Under Tennessee Mechanic’s Lien Law, any person, including engineers and architects, that furnishes labor or materials for the construction, improvement, repair, or removal of a building or structure are entitled to lien rights. However, one misstep could jeopardize a lienor’s ability to recover payments. It is in your best interest to seek counsel from an experienced Nashville mechanics lien law attorney for assistance with the multi-step filing process for a lien.
Important Notice Requirements
To protect payment rights, contractors must furnish the owner with a Notice to Owner before starting project work. In residential projects, the notice is built into the contract. On the other hand, other parties such as subcontractors and suppliers must deliver their notice within 90 days of the last day of each month they have provided labor and materials. Some notice requirements include:
A Notice of Intent
To avoid filing a lien, you may send a notice of intent as a warning. The notice must be filed within 90 days of the completion of the improvement or 90 days after completion of the contract in order to protect your lien rights.
A Notice of Nonpayment
With the exception of residential property, a notice of nonpayment must be provided to the owner and general contractor within 90 days of the last day of the month within which a remote contractor’s labor or materials were provided.
Liens are rendered invalid when proper notices are not filed in a timely manner.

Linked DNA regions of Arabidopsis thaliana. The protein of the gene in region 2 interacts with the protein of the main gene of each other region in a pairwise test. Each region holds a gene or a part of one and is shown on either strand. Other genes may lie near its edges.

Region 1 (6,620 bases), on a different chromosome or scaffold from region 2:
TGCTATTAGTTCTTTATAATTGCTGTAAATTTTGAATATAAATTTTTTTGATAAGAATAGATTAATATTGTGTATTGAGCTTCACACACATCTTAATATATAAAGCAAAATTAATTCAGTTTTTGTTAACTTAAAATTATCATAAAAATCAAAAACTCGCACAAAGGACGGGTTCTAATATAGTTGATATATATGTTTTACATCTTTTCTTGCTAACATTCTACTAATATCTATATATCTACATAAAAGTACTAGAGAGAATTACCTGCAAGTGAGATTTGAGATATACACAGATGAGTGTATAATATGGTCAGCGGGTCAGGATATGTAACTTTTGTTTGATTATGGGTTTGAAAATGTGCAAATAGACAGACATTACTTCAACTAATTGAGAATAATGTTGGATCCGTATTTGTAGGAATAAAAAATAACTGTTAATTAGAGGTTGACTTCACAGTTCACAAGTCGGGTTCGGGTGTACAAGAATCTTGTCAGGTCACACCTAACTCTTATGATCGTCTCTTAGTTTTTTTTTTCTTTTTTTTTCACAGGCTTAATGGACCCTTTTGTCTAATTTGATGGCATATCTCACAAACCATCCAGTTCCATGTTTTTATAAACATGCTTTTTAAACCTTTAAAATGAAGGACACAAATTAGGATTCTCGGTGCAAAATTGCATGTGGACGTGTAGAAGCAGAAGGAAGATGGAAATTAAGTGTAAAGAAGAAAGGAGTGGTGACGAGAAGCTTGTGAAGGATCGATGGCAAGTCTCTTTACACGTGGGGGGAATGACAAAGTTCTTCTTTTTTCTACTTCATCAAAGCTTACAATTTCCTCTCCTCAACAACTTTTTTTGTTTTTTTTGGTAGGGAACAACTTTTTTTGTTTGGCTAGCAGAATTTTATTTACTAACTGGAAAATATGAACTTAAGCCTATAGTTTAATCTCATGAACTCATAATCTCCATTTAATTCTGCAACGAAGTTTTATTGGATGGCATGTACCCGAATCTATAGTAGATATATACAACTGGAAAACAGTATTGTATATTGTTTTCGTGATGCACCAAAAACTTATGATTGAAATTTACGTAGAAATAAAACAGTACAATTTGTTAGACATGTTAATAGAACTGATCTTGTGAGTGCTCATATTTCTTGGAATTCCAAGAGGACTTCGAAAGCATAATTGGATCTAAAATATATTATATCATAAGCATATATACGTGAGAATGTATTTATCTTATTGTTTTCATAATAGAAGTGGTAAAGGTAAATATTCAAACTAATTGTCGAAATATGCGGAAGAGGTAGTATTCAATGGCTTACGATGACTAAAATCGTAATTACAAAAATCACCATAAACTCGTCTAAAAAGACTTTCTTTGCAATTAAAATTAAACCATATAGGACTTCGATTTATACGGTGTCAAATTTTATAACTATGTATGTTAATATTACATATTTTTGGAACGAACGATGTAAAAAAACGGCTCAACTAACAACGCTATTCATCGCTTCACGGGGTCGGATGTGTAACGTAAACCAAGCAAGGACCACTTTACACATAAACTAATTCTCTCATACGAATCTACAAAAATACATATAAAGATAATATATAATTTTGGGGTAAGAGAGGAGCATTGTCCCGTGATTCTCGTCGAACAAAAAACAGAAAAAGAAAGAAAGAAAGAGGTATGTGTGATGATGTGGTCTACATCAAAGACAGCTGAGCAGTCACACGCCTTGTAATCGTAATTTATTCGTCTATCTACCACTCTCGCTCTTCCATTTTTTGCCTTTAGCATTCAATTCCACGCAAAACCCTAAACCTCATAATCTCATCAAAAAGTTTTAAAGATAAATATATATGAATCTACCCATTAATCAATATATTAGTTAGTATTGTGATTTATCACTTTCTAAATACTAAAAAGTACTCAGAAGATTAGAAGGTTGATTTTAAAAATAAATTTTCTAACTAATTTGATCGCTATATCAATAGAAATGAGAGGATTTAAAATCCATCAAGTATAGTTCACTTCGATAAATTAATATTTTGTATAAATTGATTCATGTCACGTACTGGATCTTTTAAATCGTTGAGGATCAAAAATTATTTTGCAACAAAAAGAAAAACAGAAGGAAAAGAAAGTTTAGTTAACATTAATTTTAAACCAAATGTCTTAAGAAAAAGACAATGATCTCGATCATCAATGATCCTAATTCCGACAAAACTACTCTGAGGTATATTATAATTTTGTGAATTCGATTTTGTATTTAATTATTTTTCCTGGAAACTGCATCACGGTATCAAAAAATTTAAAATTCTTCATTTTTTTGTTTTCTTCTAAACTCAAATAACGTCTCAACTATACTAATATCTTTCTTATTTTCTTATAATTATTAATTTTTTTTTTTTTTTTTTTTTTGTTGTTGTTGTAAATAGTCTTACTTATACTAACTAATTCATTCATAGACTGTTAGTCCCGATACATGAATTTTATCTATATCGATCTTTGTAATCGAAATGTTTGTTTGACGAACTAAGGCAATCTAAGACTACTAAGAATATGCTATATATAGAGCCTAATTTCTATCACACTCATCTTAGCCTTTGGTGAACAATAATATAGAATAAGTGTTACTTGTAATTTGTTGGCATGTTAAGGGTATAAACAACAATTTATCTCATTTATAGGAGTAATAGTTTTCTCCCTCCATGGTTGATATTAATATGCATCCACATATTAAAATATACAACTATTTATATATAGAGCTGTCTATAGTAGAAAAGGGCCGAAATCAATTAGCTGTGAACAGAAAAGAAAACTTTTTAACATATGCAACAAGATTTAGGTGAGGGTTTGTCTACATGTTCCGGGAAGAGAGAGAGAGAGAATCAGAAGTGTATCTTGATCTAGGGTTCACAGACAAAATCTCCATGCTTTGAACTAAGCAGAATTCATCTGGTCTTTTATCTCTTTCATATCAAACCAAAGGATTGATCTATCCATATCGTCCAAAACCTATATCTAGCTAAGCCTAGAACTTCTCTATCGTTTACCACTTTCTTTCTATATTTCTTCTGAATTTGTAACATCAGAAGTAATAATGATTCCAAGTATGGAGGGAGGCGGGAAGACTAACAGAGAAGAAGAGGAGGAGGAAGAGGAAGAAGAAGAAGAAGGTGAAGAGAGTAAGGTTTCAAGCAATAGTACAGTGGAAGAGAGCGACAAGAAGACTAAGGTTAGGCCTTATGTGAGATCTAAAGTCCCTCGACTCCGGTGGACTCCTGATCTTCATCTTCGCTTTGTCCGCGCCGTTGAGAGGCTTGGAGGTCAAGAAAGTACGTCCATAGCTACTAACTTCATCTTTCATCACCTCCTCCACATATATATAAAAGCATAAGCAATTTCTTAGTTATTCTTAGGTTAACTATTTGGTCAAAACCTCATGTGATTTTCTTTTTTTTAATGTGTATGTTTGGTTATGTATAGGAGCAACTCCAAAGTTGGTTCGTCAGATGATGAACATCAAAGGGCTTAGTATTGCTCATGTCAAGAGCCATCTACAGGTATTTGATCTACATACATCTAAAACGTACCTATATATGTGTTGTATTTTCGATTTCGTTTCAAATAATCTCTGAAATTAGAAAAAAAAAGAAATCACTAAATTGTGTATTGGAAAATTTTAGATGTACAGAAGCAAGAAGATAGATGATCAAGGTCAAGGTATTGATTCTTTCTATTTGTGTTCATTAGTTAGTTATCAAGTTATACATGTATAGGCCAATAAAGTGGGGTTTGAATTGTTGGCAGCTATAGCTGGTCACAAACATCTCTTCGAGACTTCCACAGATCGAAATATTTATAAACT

Filing a Claim
Contractors with direct contractual privity with an owner have one year from their last date of work to file a lien. Subcontractors have 90 days from their last date of work to file a lien. Tennessee lien requirements must be followed as outlined in statute, Title 66, Chapter 11 in order for a lien to be enforceable.
Nashville Construction Lien Law Experts
If you wish to pursue a lien to secure payment for the work or supplies rendered on a construction project, a Nashville mechanics lien law attorney is invaluable. Tennessee lien law can be complicated because of the different municipal and state laws that govern the registering or enforcement of the lien. This is why you need an expert on your side who understands its intricacies as well as the key filing deadlines and notice provisions.
If you would like to speak with a Nashville construction lien lawyer, please contact us at 615.216.6370, or submit our contact request form.
Disclaimer: The information contained in this article is for general educational information only. This information does not constitute legal advice, is not intended to constitute legal advice, nor should it be relied upon as legal advice for your specific factual pattern or situation.